It doesn't matter that Orlando hasn't been hit by a hurricane since 2004.
It predicts hurricane damages. Then like other companies that do likewise, it sells those predictions to insurance companies. They then use the information when setting rates.
RMS is a major player in the risk field, and so what it predicts very much affects your life.
This month, RMS affected your life in a major way.
It reported that potential hurricane losses in Orlando have been greatly underestimated. Florida's flat topography doesn't drain much energy from hurricanes, so our inland location doesn't provide much of a buffer.
This isn't surprising for those of us around during Hurricane Charley. It traveled 180 miles across the state and still hit us with wind gusts topping 100 mph.
What we know from experience, scientists have been trying to quantify with data. They do this by tracking wind speeds as hurricanes move across the land, figuring out how quickly they lose power.
RMS now has compiled all this data. And in a major reversal of conventional wisdom, it calculated that the risk to inland counties has been grossly underestimated, and that the risk in coastal areas has been, in some cases, overestimated.
To offer a simplified explanation of how this could play out, I will use the example of a fictional company called Acme Insurance. It has dumped all its policies on the coast, considering them too risky, and moved inland, selling 10,000 policies in Orlando.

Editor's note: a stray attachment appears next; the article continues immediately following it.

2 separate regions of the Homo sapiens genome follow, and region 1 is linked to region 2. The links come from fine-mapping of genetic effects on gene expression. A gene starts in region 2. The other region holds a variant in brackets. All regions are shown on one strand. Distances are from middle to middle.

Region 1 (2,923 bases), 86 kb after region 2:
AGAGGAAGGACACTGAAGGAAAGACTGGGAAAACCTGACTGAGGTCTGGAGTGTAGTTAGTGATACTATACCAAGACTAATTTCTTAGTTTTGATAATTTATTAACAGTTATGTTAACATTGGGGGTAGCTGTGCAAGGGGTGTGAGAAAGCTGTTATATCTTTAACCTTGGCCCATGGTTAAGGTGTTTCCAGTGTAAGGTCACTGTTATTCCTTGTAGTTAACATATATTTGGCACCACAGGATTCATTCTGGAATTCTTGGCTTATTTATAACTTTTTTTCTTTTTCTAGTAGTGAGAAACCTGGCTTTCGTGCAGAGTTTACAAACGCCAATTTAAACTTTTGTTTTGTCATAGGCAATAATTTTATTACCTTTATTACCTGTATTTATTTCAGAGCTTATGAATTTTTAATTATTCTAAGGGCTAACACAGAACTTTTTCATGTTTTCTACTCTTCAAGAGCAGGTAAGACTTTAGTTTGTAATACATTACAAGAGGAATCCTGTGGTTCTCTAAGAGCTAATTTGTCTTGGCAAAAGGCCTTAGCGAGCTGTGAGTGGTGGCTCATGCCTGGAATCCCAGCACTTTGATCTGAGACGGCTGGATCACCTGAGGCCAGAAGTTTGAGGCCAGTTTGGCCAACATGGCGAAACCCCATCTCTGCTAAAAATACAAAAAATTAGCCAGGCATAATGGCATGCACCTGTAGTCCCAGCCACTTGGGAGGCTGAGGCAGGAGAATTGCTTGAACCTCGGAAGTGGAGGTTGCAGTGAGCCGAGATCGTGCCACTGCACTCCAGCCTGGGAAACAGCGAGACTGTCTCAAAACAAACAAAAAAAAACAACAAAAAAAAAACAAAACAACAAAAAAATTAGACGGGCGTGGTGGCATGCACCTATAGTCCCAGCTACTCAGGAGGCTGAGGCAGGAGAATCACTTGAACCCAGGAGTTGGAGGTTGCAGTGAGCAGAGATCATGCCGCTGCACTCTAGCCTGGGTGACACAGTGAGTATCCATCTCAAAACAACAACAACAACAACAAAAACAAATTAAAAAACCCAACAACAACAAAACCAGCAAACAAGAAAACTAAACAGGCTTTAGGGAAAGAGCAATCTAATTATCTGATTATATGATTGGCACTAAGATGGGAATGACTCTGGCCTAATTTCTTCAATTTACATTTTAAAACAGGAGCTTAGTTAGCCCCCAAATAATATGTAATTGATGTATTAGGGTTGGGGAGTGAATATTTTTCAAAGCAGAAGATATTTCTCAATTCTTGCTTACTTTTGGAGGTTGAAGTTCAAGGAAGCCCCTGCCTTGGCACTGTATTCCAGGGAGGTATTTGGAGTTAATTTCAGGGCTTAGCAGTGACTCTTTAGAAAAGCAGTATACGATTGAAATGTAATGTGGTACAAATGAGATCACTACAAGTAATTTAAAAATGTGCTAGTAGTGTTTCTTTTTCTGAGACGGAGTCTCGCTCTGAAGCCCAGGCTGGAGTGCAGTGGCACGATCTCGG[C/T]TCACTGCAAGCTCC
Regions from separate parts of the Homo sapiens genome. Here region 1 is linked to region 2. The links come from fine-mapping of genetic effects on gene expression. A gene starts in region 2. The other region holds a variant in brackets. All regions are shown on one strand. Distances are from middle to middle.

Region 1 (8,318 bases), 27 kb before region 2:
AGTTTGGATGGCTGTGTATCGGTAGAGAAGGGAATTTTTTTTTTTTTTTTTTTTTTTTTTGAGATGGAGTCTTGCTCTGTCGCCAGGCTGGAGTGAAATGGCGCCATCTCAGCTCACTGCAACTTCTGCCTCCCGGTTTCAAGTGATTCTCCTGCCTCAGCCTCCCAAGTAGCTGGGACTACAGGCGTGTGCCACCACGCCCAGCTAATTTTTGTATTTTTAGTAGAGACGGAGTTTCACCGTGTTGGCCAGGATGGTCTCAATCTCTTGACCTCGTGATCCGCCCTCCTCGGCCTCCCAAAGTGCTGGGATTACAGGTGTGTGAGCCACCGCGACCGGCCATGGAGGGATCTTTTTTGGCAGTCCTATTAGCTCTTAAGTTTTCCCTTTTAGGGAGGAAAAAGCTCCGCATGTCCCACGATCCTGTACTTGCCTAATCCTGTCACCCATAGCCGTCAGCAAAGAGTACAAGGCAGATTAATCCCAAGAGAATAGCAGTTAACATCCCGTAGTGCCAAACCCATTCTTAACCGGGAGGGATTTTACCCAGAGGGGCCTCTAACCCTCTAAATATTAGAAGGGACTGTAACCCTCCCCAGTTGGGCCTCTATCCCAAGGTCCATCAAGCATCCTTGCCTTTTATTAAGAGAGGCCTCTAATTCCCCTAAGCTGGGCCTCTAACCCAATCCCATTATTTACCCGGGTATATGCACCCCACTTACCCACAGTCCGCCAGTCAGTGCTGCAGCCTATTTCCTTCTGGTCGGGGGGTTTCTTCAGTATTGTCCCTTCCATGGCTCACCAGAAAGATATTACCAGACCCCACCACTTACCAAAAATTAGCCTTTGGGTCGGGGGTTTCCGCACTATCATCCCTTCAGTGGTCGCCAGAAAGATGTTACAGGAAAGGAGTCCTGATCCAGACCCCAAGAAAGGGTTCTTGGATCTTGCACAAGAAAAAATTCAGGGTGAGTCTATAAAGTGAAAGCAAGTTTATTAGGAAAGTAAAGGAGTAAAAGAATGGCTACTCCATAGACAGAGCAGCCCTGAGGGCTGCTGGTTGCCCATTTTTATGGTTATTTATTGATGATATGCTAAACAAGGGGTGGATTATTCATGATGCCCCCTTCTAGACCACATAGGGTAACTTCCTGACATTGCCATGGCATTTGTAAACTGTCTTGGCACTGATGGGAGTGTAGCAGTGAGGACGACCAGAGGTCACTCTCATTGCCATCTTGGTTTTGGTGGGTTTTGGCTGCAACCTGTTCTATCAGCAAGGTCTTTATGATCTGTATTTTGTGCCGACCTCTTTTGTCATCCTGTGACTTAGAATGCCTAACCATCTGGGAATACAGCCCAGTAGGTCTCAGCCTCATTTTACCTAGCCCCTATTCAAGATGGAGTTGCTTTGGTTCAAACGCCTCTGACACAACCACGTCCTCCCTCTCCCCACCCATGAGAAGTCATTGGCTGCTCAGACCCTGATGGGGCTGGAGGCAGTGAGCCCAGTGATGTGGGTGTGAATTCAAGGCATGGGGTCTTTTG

Suddenly, Acme is told that its Orlando policies are a lot riskier than it thought.
Acme only has the ability to cover $100 million in claims but learns its policy holders could suffer $200 million in losses from a major storm.
Insurance companies don't have the cash on hand to pay such catastrophic damages. They buy backup coverage from reinsurance companies. This allows them to leverage a lot of policies with a little money. So Acme has to go buy more reinsurance to cover its increased risk.
These reinsurance companies are a murky bunch. They are located offshore and are funded by international investors that gamble on catastrophic risk.
Think of six guys sitting around a tiki bar in the Bahamas, smoking $50 cigars and drinking single-malt Scotch.
Acme Insurance goes to them and buys another $100 million in coverage. Acme has to pay a whopping $20 million for this coverage because these guys aren't regulated and they aren't cheap. If they are gambling on hurricanes in Florida, they want a nice return for their risk.
Acme Insurance will want to get reimbursed from its policy-holders. Gov. Rick Scott and the Legislature have decided Acme is entitled to it.
So prepare to get socked.
Making matters worse, our friends at RMS also calculate hurricane damages in other states. And they have reached similar conclusions: The damages projected in inland areas have been grossly underestimated. All this will create a bigger demand for reinsurance. And the guys sitting around the bar in the Bahamas will charge accordingly.
Reinsurance companies insure all kinds of catastrophic risk, not just hurricanes. They lost a bundle on the Japanese tsunami and the Chilean earthquake.
Think of the reinsurance market as a giant pool of money. When a catastrophe drains the pool, the pool must be refilled. Florida comes in handy for that.
Global disasters have ripple effects that make it all the way down to your homeowner's premium.
The money paid these reinsurance companies does not go into a separate pot that accumulates if there is no storm. Each year begins anew. This is why rates continue to rise despite the absence of hurricanes.
It is why they will continue to rise for years to come.
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